This year's cohort are the guinea pigs. They sit this new test and all you are going to get as a parent is the actual score that he gets. No level, no indication of how well he has done in comparison to his peers - just the raw score. It will then be used by the powers that be at Whitehall to set the expectations and levels for next years test.

It will have absolutely no bearing on his Secondary school. Let him go but make sure he knows that it's a massive treat for working so hard.

likesnowflakesinanocean Sat 11-May-13 19:48:58

. its daft what if he were to get toothache that night and end up awake late in pain or any other possibility.one day is not a picture of a childs ability just like pp said and he won't have his high school future pegged out from one late night/lower score. your ex sounds like he speaks to you like crap though so yanbu to be pissed off about that

Goldmandra Sat 11-May-13 19:49:13

I would let him go too.

SATs don't make as much difference to the individual child as they do to the school. If he has a good grounding in the subjects, it won't significantly affect his outcome to be in bed an hour late on one night.

If he would be 3 or 4 hours late to bed that would be different but this is something he really wants to do.

I doubt very much that the very small difference being in bed an hour late would make to his performance in his SATs would have any effect whatsoever on his sets at high school. If he were placed in the wrong set he'd soon be moved anyway.

You need to work out how much of this is about your feelings about your ex and his lack of respect for you and how much is really about your DS's performance in school. It would be quite understandable if you were taking advantage of a ready made excuse to stop your ex having an enjoyable evening with your DS if that's how he usually speaks to you.

Are you definitely taking the moral high ground here?

Arisbottle Sat 11-May-13 19:50:46

I am genuinely surprised that everyone is agreeing with me. I must be transforming myself into an average mumsnetter . I must get an alternative hobby grin

likesnowflakesinanocean Sat 11-May-13 19:51:42

aris grin. I thought I'd be going against the grain too apparently not

ohforfoxsake Sat 11-May-13 19:54:05

We go to them (when City actually do win anything) and I wouldn't think about not going. It's something that they will remember for ever. They'd have forgotten about whatever SATS paper it is by the weekend.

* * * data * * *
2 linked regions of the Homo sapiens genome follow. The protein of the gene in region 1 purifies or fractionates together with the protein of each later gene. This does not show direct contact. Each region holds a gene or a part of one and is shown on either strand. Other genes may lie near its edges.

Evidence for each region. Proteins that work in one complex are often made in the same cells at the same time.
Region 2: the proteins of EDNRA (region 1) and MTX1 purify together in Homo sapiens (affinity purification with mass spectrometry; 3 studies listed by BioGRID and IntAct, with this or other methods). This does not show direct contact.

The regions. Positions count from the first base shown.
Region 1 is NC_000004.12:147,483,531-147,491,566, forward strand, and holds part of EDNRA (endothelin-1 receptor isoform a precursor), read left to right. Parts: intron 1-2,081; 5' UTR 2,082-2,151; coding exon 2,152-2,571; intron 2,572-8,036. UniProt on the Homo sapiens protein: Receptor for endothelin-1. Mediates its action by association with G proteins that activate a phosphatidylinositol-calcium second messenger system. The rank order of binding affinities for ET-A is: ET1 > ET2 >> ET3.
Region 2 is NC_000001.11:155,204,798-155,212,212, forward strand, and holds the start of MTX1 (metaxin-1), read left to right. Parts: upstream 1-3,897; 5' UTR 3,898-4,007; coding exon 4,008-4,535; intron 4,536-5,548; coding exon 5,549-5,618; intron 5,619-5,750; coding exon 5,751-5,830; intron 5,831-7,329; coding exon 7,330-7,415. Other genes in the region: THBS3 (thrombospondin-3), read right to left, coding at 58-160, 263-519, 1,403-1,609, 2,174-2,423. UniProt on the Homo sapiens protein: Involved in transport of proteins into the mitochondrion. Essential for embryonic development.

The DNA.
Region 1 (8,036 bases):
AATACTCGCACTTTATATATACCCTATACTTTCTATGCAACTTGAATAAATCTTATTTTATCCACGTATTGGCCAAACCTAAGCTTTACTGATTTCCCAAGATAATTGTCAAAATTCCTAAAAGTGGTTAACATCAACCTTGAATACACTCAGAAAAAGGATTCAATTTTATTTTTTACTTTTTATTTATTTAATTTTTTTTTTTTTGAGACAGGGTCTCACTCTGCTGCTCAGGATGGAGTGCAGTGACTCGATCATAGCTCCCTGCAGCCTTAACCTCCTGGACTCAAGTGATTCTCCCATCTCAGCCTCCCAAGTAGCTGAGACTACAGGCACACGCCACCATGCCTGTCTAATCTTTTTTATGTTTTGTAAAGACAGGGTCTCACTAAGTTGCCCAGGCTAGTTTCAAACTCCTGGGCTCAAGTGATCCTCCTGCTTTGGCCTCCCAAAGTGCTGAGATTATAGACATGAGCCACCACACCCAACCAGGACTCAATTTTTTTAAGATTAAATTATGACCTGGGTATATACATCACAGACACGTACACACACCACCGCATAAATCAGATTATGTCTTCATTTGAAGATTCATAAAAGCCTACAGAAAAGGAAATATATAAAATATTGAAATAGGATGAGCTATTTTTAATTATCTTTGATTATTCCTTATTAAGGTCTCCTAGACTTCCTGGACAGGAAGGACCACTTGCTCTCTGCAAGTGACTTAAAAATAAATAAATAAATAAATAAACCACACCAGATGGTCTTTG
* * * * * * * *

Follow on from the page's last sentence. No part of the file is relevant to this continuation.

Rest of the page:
Unfortunately your Ex sounds like a bit of a tosser, but I don't think that's a reason not to go.

JamieandtheMagicTorch Sat 11-May-13 19:56:26

YABU

Let him decide how much the SATs mean to him.

In reality, he will be assessed when he gets to High School, a late night probably won't affect his performance, and SATs are for the school's benefit.

So, he'd go to bed 30mins late?
Let him go.

TidyDancer Sat 11-May-13 19:58:48

Yes, I would let him go too. Your ex's response was childish, but I think you're wrong to stop your DS from going.

JamieandtheMagicTorch Sat 11-May-13 19:58:49

... of course the Head is furious, unfortunately her job may depend on it and at this moment she will be feeling a lot of pressure. No reason to transfer that pressure to your child.

Your Ex sounds like an arse

JamieandtheMagicTorch Sat 11-May-13 19:59:39

Sorry, I meant her job may depend on SATs results, not your son's performance

Panzee Sat 11-May-13 20:00:16

It's great that you have this decision to make! Imagine supporting Stockport...

wtf1981 Sat 11-May-13 20:00:29

Some of our local secondary schools use the test results, along with Teacher Assessment levels, to set in Year 7.

Happy and relaxed or grumpy and disappointed could make a difference to how a 10 or 11 year old does in a test. . .

See where you're coming from though- not isn't timing!

wtf1981 Sat 11-May-13 20:01:41

Some of our local secondary schools use the test results, along with Teacher Assessment levels, to set in Year 7.

Happy and relaxed or grumpy and disappointed could make a difference to how a 10 or 11 year old does in a test. . .

See where you're coming from though- not great timing!

rambososcar Sat 11-May-13 20:02:25

grin Panzee!

TidyDancer Sat 11-May-13 20:06:26

The head teacher is your mum though, right OP? Of course she's going to back you up.